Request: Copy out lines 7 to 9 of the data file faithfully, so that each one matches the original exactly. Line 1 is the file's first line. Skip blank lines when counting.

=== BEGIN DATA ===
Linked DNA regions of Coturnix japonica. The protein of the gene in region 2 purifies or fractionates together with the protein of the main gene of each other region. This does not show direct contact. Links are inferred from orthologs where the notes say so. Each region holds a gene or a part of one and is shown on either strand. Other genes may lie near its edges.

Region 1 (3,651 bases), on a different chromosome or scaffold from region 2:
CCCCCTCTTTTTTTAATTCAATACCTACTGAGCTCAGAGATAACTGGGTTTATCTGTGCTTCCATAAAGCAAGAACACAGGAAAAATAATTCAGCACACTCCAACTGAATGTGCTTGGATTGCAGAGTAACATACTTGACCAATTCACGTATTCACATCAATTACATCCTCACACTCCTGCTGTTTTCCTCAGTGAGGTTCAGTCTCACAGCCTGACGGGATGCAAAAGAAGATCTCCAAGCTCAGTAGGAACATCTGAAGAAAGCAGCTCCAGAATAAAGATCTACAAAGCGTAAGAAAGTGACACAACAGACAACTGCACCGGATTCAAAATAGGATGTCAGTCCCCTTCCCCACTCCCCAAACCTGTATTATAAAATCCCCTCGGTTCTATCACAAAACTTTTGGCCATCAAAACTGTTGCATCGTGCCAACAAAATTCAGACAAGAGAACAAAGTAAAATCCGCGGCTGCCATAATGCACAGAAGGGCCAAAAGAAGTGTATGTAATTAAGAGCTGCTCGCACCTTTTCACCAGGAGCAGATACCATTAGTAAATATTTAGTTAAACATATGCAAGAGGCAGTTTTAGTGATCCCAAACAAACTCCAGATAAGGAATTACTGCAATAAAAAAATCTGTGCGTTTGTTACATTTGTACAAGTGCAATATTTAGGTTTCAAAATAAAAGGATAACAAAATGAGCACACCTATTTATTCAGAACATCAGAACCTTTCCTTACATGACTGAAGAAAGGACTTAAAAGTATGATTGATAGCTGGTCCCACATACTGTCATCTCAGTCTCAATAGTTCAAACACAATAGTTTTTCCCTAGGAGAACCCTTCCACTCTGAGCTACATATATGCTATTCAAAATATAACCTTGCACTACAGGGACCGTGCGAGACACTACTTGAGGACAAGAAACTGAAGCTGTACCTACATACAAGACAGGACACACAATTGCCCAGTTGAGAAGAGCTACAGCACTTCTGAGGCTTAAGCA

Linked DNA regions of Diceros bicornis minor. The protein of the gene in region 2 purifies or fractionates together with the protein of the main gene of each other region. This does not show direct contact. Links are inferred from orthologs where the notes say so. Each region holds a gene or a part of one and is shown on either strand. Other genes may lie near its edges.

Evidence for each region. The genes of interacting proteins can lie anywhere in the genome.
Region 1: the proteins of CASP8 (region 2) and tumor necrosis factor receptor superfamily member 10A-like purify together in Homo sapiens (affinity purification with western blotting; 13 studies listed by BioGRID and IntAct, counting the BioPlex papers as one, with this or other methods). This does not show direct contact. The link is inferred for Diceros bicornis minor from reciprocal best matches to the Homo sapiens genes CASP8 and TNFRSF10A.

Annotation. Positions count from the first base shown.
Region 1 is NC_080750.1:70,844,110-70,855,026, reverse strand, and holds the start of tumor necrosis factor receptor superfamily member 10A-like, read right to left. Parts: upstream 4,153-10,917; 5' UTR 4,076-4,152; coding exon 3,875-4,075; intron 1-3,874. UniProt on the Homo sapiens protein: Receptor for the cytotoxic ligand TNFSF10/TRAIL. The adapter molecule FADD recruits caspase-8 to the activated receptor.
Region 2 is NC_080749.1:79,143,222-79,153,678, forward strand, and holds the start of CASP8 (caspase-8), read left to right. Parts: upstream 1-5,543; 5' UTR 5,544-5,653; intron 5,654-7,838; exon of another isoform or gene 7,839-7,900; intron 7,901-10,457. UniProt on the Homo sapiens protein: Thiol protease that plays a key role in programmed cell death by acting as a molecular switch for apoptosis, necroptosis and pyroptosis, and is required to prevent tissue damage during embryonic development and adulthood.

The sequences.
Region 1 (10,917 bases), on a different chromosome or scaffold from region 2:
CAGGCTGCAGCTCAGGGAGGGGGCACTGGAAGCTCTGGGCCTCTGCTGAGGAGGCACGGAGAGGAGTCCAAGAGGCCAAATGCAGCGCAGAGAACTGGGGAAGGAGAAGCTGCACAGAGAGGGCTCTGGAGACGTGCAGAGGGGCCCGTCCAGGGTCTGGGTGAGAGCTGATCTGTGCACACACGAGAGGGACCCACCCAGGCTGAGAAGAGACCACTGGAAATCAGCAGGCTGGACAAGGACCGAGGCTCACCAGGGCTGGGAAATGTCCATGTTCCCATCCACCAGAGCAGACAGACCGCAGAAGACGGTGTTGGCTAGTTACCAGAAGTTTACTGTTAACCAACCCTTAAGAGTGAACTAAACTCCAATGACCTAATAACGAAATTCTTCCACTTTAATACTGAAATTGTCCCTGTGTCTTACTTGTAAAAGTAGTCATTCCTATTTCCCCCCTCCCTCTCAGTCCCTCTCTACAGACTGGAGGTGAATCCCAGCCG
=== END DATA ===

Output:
Annotation. Positions count from the first base shown.
Region 1 is NC_080750.1:70,844,110-70,855,026, reverse strand, and holds the start of tumor necrosis factor receptor superfamily member 10A-like, read right to left. Parts: upstream 4,153-10,917; 5' UTR 4,076-4,152; coding exon 3,875-4,075; intron 1-3,874. UniProt on the Homo sapiens protein: Receptor for the cytotoxic ligand TNFSF10/TRAIL. The adapter molecule FADD recruits caspase-8 to the activated receptor.
Region 2 is NC_080749.1:79,143,222-79,153,678, forward strand, and holds the start of CASP8 (caspase-8), read left to right. Parts: upstream 1-5,543; 5' UTR 5,544-5,653; intron 5,654-7,838; exon of another isoform or gene 7,839-7,900; intron 7,901-10,457. UniProt on the Homo sapiens protein: Thiol protease that plays a key role in programmed cell death by acting as a molecular switch for apoptosis, necroptosis and pyroptosis, and is required to prevent tissue damage during embryonic development and adulthood.